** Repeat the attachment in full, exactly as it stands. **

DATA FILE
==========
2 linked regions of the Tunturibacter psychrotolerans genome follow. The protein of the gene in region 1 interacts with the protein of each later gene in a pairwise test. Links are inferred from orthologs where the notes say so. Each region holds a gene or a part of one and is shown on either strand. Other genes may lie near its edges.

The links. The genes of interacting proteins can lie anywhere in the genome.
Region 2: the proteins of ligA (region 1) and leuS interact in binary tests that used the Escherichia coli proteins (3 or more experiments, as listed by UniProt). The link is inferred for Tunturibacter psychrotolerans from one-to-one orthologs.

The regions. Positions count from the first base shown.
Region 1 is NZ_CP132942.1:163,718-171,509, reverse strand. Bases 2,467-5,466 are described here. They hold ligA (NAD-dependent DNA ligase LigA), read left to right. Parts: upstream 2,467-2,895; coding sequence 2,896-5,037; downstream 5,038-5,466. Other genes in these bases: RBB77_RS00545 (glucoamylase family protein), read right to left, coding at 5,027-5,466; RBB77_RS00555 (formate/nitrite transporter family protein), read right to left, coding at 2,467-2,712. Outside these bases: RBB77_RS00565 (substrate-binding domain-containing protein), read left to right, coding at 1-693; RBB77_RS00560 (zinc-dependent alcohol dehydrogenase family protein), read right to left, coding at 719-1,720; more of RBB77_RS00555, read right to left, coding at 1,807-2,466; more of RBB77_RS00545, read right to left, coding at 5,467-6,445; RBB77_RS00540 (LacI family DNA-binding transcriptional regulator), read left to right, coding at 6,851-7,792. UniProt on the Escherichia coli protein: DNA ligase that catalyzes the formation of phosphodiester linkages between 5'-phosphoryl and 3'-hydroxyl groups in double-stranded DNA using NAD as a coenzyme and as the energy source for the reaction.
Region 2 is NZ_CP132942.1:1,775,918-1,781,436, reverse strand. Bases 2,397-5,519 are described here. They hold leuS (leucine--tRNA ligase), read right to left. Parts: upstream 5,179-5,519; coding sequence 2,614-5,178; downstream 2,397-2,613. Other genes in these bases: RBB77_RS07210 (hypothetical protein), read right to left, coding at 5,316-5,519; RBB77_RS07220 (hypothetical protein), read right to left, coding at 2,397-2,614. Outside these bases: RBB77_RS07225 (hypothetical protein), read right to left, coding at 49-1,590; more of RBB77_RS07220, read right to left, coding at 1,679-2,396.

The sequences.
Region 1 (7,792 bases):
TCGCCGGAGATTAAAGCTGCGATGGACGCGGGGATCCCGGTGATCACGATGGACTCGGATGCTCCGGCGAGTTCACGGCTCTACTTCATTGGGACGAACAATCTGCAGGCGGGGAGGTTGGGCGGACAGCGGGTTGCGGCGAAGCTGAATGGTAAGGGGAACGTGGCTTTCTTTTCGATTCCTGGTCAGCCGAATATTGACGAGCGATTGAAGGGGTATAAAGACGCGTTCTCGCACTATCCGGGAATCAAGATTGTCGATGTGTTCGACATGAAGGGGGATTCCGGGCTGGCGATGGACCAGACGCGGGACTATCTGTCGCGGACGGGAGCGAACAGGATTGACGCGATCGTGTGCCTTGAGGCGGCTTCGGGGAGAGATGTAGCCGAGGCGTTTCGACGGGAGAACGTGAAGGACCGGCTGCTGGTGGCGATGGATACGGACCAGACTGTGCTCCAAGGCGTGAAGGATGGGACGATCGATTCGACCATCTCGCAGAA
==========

2 linked regions of the Tunturibacter psychrotolerans genome follow. The protein of the gene in region 1 interacts with the protein of each later gene in a pairwise test. Links are inferred from orthologs where the notes say so. Each region holds a gene or a part of one and is shown on either strand. Other genes may lie near its edges.

The links. The genes of interacting proteins can lie anywhere in the genome.
Region 2: the proteins of ligA (region 1) and leuS interact in binary tests that used the Escherichia coli proteins (3 or more experiments, as listed by UniProt). The link is inferred for Tunturibacter psychrotolerans from one-to-one orthologs.

The regions. Positions count from the first base shown.
Region 1 is NZ_CP132942.1:163,718-171,509, reverse strand. Bases 2,467-5,466 are described here. They hold ligA (NAD-dependent DNA ligase LigA), read left to right. Parts: upstream 2,467-2,895; coding sequence 2,896-5,037; downstream 5,038-5,466. Other genes in these bases: RBB77_RS00545 (glucoamylase family protein), read right to left, coding at 5,027-5,466; RBB77_RS00555 (formate/nitrite transporter family protein), read right to left, coding at 2,467-2,712. Outside these bases: RBB77_RS00565 (substrate-binding domain-containing protein), read left to right, coding at 1-693; RBB77_RS00560 (zinc-dependent alcohol dehydrogenase family protein), read right to left, coding at 719-1,720; more of RBB77_RS00555, read right to left, coding at 1,807-2,466; more of RBB77_RS00545, read right to left, coding at 5,467-6,445; RBB77_RS00540 (LacI family DNA-binding transcriptional regulator), read left to right, coding at 6,851-7,792. UniProt on the Escherichia coli protein: DNA ligase that catalyzes the formation of phosphodiester linkages between 5'-phosphoryl and 3'-hydroxyl groups in double-stranded DNA using NAD as a coenzyme and as the energy source for the reaction.
Region 2 is NZ_CP132942.1:1,775,918-1,781,436, reverse strand. Bases 2,397-5,519 are described here. They hold leuS (leucine--tRNA ligase), read right to left. Parts: upstream 5,179-5,519; coding sequence 2,614-5,178; downstream 2,397-2,613. Other genes in these bases: RBB77_RS07210 (hypothetical protein), read right to left, coding at 5,316-5,519; RBB77_RS07220 (hypothetical protein), read right to left, coding at 2,397-2,614. Outside these bases: RBB77_RS07225 (hypothetical protein), read right to left, coding at 49-1,590; more of RBB77_RS07220, read right to left, coding at 1,679-2,396.

The sequences.
Region 1 (7,792 bases):
TCGCCGGAGATTAAAGCTGCGATGGACGCGGGGATCCCGGTGATCACGATGGACTCGGATGCTCCGGCGAGTTCACGGCTCTACTTCATTGGGACGAACAATCTGCAGGCGGGGAGGTTGGGCGGACAGCGGGTTGCGGCGAAGCTGAATGGTAAGGGGAACGTGGCTTTCTTTTCGATTCCTGGTCAGCCGAATATTGACGAGCGATTGAAGGGGTATAAAGACGCGTTCTCGCACTATCCGGGAATCAAGATTGTCGATGTGTTCGACATGAAGGGGGATTCCGGGCTGGCGATGGACCAGACGCGGGACTATCTGTCGCGGACGGGAGCGAACAGGATTGACGCGATCGTGTGCCTTGAGGCGGCTTCGGGGAGAGATGTAGCCGAGGCGTTTCGACGGGAGAACGTGAAGGACCGGCTGCTGGTGGCGATGGATACGGACCAGACTGTGCTCCAAGGCGTGAAGGATGGGACGATCGATTCGACCATCTCGCAGAA